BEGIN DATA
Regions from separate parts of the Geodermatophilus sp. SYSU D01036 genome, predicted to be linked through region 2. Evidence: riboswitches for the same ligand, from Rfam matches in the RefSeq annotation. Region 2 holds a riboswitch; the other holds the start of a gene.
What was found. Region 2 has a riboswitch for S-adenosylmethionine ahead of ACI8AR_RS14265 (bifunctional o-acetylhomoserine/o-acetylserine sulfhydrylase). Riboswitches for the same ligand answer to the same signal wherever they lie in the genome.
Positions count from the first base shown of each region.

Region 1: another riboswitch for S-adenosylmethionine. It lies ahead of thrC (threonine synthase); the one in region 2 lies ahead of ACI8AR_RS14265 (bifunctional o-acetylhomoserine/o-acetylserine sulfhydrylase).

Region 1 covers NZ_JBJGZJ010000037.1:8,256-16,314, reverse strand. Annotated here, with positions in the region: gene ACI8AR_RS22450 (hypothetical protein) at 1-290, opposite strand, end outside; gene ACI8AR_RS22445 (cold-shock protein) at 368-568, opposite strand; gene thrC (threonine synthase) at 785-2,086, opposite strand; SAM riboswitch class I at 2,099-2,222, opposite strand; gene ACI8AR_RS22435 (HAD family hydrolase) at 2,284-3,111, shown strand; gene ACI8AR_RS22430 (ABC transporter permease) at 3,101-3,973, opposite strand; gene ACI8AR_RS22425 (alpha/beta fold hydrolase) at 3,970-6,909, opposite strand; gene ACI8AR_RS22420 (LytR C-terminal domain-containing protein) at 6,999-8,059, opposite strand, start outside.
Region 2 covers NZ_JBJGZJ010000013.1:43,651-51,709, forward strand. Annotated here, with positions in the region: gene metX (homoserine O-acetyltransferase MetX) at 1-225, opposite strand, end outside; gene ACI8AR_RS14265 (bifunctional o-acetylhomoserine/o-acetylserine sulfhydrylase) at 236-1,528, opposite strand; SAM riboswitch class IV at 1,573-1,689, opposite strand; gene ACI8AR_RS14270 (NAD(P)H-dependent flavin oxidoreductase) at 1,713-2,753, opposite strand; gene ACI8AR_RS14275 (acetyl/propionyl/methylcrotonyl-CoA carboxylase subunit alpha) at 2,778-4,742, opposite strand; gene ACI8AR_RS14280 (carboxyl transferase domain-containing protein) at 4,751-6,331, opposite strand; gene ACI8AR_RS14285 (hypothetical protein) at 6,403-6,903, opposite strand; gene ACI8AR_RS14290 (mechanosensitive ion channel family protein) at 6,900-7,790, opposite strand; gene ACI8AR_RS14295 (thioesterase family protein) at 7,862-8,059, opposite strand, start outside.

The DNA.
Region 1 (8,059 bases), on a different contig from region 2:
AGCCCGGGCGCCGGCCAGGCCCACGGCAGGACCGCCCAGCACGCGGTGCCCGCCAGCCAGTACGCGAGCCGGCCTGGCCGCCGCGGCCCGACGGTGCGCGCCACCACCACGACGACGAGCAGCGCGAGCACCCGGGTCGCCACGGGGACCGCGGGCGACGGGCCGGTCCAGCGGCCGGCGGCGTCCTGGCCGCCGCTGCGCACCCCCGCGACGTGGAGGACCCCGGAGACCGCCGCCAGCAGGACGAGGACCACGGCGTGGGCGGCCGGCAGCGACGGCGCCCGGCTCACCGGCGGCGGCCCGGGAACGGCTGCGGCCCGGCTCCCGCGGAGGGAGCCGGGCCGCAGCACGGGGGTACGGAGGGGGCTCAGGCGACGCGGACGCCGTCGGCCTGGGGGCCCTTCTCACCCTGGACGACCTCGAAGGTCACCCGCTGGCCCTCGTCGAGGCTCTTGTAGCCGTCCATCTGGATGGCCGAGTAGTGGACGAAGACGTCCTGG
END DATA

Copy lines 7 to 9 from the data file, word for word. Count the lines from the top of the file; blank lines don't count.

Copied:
The DNA.
Region 1 (8,059 bases), on a different contig from region 2:
AGCCCGGGCGCCGGCCAGGCCCACGGCAGGACCGCCCAGCACGCGGTGCCCGCCAGCCAGTACGCGAGCCGGCCTGGCCGCCGCGGCCCGACGGTGCGCGCCACCACCACGACGACGAGCAGCGCGAGCACCCGGGTCGCCACGGGGACCGCGGGCGACGGGCCGGTCCAGCGGCCGGCGGCGTCCTGGCCGCCGCTGCGCACCCCCGCGACGTGGAGGACCCCGGAGACCGCCGCCAGCAGGACGAGGACCACGGCGTGGGCGGCCGGCAGCGACGGCGCCCGGCTCACCGGCGGCGGCCCGGGAACGGCTGCGGCCCGGCTCCCGCGGAGGGAGCCGGGCCGCAGCACGGGGGTACGGAGGGGGCTCAGGCGACGCGGACGCCGTCGGCCTGGGGGCCCTTCTCACCCTGGACGACCTCGAAGGTCACCCGCTGGCCCTCGTCGAGGCTCTTGTAGCCGTCCATCTGGATGGCCGAGTAGTGGACGAAGACGTCCTGG